But considering that this was also a boom era, there were still losers: workers who did not benefit from the boom.

Many people tend to forget that increasing automation went along with the dot.com era of Internet growth: software could be counted on to do the work of humans. I never really thought, when I was in graduate school in the mid-90s, that telephone registration with an automated system was groundbreaking but it was, and the human cost was that the university no longer had to hire part-time workers to register students in person. We often tend to forget that with any economic boom (and technology of some kind is usually at the center of it) that while it may create a new class of laborers or specialists who work with that technology (recently, economists have referred to them as "knowledge workers") it thereby makes another class of laborers obsolete. Not everyone during the Clinton era benefited from the dot.com/automation boom and the digital divide still exists, as it existed then, in underdeveloped countries and among the poor in developed countries who do not have access to high speed connections or at the rudimentary level, knowledge needed to operate a computer.

Unfortunately, the presidential candidates and policy makers in Washington have bought the suggestion that there is not only an acceptable level of unemployment but that such a level can be raised. Back in the day, 5% unemployment was viewed to be synonymous with a healthy economy. Now it appears that the political establishment wants to settle on 7 or 8%. This is perhaps why Washington has entirely given up on achieving a bipartisan approach to solving the jobs crisis and instead is falling back on theoretical arguments that view freer markets and greater austerity measures as magic bullets for bringing about an acceptable level of unemployment. So we are looking at a gloomy picture of capitalism: that it cannot or should not try to achieve full employment.

The market as mechanism metaphor simply seems to be a timeworn cliché that cannot be extended in any practical sense. We would not allow a driverless lawnmower, no matter how efficiently it operates, to run down a hill into a crowd of people. Likewise, we should not allow a market economy to operate according to its own whims -- there would inevitably be human costs.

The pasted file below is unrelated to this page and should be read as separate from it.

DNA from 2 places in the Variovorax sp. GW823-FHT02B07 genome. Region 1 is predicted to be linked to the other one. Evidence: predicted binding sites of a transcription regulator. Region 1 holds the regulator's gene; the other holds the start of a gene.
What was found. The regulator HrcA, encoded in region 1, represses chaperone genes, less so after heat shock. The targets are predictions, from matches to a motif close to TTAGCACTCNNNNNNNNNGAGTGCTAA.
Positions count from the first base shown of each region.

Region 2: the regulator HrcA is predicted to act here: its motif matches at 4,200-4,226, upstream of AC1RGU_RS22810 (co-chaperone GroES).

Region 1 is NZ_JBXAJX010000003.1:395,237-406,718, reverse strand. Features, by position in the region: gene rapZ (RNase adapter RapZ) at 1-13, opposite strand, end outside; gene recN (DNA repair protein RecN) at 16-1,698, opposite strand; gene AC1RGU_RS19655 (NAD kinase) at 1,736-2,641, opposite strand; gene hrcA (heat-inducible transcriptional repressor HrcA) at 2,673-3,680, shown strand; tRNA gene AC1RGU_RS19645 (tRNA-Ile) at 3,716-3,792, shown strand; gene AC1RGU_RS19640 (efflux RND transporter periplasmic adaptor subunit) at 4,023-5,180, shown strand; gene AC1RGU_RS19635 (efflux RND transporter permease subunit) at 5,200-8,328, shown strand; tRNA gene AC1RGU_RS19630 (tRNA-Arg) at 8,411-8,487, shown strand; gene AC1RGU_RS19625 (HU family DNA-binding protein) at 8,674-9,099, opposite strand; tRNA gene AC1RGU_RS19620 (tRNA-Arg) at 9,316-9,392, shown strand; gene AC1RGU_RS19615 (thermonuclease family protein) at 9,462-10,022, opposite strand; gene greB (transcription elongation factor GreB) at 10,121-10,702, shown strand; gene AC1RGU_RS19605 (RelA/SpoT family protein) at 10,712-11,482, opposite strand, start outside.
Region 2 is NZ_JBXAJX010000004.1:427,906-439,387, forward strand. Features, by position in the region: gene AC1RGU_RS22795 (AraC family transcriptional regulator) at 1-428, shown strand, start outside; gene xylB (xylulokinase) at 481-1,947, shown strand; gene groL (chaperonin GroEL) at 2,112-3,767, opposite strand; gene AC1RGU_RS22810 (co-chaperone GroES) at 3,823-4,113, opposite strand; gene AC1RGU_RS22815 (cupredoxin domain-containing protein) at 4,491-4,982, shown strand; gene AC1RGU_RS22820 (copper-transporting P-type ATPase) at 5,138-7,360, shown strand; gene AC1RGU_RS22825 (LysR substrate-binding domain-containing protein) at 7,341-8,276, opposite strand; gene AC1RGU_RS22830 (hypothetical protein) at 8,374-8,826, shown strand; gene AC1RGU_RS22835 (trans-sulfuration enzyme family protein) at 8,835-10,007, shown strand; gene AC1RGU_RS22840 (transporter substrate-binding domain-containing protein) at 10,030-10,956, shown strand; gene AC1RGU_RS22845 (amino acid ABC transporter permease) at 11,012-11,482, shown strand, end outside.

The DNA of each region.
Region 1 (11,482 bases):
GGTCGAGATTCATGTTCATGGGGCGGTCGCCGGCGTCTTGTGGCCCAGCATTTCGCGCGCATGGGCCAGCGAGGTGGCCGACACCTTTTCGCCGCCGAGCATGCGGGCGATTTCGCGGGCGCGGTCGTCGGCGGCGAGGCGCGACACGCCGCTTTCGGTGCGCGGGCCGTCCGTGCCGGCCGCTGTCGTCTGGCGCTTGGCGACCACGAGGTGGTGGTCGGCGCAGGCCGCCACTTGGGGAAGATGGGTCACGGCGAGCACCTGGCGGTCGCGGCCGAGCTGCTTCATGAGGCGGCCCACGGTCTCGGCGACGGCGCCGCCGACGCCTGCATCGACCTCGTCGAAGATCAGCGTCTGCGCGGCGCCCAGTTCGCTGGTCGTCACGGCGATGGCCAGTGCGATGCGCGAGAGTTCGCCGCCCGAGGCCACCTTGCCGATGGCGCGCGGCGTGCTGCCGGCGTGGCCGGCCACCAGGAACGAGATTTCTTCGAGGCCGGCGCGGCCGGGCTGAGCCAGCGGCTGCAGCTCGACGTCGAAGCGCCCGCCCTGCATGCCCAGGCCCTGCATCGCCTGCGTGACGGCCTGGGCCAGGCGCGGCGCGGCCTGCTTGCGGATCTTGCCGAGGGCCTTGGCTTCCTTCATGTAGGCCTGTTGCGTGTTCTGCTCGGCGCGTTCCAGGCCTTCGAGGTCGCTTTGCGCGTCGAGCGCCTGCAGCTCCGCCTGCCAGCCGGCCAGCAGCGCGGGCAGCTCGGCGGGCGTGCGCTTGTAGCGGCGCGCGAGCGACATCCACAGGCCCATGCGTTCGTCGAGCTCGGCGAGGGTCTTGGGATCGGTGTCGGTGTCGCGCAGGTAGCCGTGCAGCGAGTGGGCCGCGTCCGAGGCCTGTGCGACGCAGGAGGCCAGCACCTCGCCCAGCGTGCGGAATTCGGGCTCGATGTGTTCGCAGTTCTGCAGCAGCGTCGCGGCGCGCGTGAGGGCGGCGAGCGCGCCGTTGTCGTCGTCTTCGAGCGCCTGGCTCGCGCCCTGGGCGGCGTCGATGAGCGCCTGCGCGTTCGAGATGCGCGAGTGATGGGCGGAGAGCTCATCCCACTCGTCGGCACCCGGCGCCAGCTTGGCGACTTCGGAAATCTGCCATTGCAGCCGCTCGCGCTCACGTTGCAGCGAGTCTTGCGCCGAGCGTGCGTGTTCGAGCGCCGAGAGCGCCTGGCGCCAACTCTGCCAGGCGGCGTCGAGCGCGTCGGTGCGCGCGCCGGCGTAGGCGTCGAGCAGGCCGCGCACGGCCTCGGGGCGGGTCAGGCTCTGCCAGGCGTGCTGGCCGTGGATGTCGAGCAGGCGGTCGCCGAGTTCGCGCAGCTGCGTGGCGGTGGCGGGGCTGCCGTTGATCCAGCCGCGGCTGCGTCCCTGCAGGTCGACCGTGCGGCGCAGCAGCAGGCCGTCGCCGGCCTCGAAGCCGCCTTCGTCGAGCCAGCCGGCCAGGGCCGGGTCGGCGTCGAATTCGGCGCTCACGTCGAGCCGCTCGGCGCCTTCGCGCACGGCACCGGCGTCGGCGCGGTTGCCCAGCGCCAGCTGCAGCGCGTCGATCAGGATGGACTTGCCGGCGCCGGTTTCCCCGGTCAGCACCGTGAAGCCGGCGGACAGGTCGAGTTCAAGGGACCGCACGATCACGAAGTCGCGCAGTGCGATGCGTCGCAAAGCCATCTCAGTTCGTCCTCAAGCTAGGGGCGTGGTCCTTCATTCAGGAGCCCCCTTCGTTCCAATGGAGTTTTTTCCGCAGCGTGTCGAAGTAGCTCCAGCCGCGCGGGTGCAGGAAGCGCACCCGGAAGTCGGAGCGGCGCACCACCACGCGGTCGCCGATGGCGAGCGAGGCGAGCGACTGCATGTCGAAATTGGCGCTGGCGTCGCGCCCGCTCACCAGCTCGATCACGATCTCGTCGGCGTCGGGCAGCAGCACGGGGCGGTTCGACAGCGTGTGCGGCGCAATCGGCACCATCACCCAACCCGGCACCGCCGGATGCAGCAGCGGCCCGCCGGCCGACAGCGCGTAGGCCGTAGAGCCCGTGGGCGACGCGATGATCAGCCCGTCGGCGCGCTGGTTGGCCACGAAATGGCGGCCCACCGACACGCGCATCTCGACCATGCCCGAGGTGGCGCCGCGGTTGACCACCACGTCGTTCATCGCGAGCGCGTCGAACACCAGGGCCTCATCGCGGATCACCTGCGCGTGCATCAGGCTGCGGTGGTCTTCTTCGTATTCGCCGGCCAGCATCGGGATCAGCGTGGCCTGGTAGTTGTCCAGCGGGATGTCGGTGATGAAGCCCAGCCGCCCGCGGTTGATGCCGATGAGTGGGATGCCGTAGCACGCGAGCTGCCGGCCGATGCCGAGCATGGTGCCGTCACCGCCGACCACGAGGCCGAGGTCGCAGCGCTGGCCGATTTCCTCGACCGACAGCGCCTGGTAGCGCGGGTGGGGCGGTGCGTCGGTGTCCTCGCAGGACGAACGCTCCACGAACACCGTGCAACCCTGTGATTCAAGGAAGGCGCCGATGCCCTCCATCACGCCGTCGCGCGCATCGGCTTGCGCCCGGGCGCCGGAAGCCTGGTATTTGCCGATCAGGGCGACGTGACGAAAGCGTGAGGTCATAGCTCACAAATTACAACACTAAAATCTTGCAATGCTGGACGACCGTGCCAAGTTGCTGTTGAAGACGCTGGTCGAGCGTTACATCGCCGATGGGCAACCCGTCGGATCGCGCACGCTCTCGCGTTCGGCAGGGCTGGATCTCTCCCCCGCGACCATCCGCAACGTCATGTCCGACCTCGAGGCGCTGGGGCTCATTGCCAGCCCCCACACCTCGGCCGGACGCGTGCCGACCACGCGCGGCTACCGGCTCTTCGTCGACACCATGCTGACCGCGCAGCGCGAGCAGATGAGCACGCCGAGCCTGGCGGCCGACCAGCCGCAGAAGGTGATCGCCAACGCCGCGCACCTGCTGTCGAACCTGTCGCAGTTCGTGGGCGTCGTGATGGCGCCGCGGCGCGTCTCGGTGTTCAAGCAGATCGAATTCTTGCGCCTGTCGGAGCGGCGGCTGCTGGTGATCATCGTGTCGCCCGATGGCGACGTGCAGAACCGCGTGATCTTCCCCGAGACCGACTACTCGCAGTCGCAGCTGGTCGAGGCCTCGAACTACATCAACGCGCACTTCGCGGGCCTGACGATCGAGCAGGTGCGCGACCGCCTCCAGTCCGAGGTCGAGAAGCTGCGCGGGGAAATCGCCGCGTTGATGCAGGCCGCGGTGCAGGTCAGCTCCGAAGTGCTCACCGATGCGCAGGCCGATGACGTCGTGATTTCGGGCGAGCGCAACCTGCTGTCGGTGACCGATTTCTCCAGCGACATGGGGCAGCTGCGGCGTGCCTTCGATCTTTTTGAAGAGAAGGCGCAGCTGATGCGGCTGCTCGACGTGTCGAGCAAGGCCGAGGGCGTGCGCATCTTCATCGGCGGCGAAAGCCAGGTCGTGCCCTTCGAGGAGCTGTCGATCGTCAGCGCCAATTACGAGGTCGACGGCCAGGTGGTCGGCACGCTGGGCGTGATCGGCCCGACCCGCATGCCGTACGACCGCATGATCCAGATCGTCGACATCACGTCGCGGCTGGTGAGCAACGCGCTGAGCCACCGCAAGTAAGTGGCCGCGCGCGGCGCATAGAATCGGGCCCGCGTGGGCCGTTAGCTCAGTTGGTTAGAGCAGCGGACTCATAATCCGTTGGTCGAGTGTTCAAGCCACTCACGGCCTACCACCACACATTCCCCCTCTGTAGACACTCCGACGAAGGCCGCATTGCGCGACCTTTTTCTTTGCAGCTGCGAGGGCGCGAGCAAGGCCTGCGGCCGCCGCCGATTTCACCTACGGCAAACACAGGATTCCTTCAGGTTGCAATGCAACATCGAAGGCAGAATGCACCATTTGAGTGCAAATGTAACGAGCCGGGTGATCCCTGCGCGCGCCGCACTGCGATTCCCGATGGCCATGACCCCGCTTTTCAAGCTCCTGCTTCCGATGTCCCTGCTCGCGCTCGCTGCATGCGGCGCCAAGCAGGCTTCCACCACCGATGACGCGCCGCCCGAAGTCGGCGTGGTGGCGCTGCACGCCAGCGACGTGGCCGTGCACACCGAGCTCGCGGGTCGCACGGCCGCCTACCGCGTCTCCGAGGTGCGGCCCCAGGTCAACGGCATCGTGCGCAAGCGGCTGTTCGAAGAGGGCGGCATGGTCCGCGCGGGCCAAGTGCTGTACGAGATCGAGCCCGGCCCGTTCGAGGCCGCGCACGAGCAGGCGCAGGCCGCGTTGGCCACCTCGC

In a free market. . .

In a free market (which itself is an abstract idea), competition would not exist. Government, stripped of its power to make the market competitive and humane towards its consumers, would allow monopolies to emerge. Monopolies would then seek to stamp out competition not through the quality and affordability of their products or services but by the power and capital that they have already amassed. Think about it. The independent coffee shop, for example, has become nearly extinct these days because companies such as Starbucks have the capital to build cafés nearly anywhere, even in places where profit is hard to come by.

In a free market, industry and business can without scrutiny or limitation curry favor with government to secure advantageous policies, often at the expense of the voter and our notion of representative fairness. Campaign donations from big business, we have learned, pave this road to inequality.

In a free market, merit is never an asset in and of itself. While the talk of the presidential candidates with respect to jobs has been that workers need more training to obtain the jobs that do exist (Gingrich's solution to black unemployment has been for African American children to take janitorial jobs to learn the values of work -- as if they are naturally allergic to work as opposed to children of other races), labor markets tend to be far from upholding the ideal of merit or competency. The specter of networking diminishes the importance of merit because it places more importance upon one's social contacts than actual skills or knowledge. I always like to point out that at my undergraduate alma mater, most of the kids already came from wealthy families that made their children get a college degree as a prerequisite for joining the family business or getting an invitation to join the family's networking circle of well-heeled or well-connected social contacts.

In a free market, a responsibility to society is always suspect because it is assumed that such responsibility must always decrease profits. In a free market, businesses would be even more inclined to pollute our air and water often because they would not be held liable for any damages or loss of life such practices would inevitably cause.

We have much to consider when these presidential candidates peddle the notion of free markets, as if it is a virtuous set of conditions and relations that would benefit everyone or the greatest number of individuals. The current economic recession, instead of giving our leaders a chance to re-evaluate and correct exuberant government favoritism toward businesses and corporations, has instead generated an unsubstantiated need for more laissez-faire economics. The results of the upcoming election will undeniably show whether we have learned anything about the consequences of free-market capitalism, the causes of the recession, and whether there is a viable alternative to viewing human beings as disposable and social responsibility as optional.


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About the Author

Harvey E. Whitney, Jr. is a doctoral candidate in history at Florida State University and teaches medieval and modern global history at Howard Community College in Maryland. To learn more, please visit his Web site at http://hewhitney.com/.   (back)


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Published January 30, 2012